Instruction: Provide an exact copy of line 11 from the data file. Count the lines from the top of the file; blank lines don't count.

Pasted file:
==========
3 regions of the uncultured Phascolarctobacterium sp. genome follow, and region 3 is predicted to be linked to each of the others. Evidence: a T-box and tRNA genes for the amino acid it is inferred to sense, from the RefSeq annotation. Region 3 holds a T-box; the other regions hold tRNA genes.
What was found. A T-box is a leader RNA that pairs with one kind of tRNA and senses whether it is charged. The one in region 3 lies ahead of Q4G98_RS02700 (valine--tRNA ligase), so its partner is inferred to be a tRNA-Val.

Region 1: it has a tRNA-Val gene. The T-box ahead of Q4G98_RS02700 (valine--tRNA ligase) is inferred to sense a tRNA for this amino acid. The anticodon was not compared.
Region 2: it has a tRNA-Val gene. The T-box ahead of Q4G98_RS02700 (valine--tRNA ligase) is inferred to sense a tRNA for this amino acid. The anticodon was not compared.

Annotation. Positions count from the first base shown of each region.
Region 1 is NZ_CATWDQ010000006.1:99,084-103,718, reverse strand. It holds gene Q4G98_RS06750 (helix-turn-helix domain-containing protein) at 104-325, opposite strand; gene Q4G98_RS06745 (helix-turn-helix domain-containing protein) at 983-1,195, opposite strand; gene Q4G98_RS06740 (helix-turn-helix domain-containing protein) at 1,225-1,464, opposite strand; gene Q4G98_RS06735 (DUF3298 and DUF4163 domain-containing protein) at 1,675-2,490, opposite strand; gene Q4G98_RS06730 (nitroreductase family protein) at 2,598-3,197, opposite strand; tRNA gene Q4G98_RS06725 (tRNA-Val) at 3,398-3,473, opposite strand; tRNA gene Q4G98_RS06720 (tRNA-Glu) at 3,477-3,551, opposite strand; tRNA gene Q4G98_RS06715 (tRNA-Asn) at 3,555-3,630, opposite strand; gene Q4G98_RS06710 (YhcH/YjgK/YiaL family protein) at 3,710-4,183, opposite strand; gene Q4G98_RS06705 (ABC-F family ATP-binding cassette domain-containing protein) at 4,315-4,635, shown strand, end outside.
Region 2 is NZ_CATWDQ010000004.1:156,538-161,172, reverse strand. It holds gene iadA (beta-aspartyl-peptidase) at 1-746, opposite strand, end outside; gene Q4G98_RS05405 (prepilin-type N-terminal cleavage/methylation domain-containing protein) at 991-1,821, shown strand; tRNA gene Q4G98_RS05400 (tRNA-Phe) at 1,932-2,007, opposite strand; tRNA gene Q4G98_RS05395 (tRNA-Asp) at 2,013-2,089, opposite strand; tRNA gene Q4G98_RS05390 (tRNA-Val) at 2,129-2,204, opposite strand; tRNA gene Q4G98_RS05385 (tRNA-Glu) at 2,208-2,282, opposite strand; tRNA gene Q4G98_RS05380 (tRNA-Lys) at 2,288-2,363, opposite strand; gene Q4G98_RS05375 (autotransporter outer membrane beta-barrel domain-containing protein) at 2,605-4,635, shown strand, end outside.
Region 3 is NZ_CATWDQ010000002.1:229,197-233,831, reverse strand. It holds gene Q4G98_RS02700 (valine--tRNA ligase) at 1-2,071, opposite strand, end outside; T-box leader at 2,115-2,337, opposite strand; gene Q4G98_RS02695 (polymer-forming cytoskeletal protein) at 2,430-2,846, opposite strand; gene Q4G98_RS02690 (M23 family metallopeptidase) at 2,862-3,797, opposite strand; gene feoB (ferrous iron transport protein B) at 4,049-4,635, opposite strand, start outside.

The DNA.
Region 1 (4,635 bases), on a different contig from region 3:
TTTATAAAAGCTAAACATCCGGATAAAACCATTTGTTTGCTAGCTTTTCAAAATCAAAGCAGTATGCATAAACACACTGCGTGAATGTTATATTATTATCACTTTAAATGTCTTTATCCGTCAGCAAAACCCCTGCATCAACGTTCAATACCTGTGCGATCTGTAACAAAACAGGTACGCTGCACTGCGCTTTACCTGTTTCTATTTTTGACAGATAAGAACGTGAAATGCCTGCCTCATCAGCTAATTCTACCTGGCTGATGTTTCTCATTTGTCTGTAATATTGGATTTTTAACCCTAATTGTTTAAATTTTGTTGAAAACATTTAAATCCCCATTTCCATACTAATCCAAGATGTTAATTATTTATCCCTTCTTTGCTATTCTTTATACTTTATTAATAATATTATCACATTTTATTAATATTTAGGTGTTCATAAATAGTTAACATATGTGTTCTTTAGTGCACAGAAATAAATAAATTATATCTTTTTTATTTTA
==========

TTTATAAAAGCTAAACATCCGGATAAAACCATTTGTTTGCTAGCTTTTCAAAATCAAAGCAGTATGCATAAACACACTGCGTGAATGTTATATTATTATCACTTTAAATGTCTTTATCCGTCAGCAAAACCCCTGCATCAACGTTCAATACCTGTGCGATCTGTAACAAAACAGGTACGCTGCACTGCGCTTTACCTGTTTCTATTTTTGACAGATAAGAACGTGAAATGCCTGCCTCATCAGCTAATTCTACCTGGCTGATGTTTCTCATTTGTCTGTAATATTGGATTTTTAACCCTAATTGTTTAAATTTTGTTGAAAACATTTAAATCCCCATTTCCATACTAATCCAAGATGTTAATTATTTATCCCTTCTTTGCTATTCTTTATACTTTATTAATAATATTATCACATTTTATTAATATTTAGGTGTTCATAAATAGTTAACATATGTGTTCTTTAGTGCACAGAAATAAATAAATTATATCTTTTTTATTTTA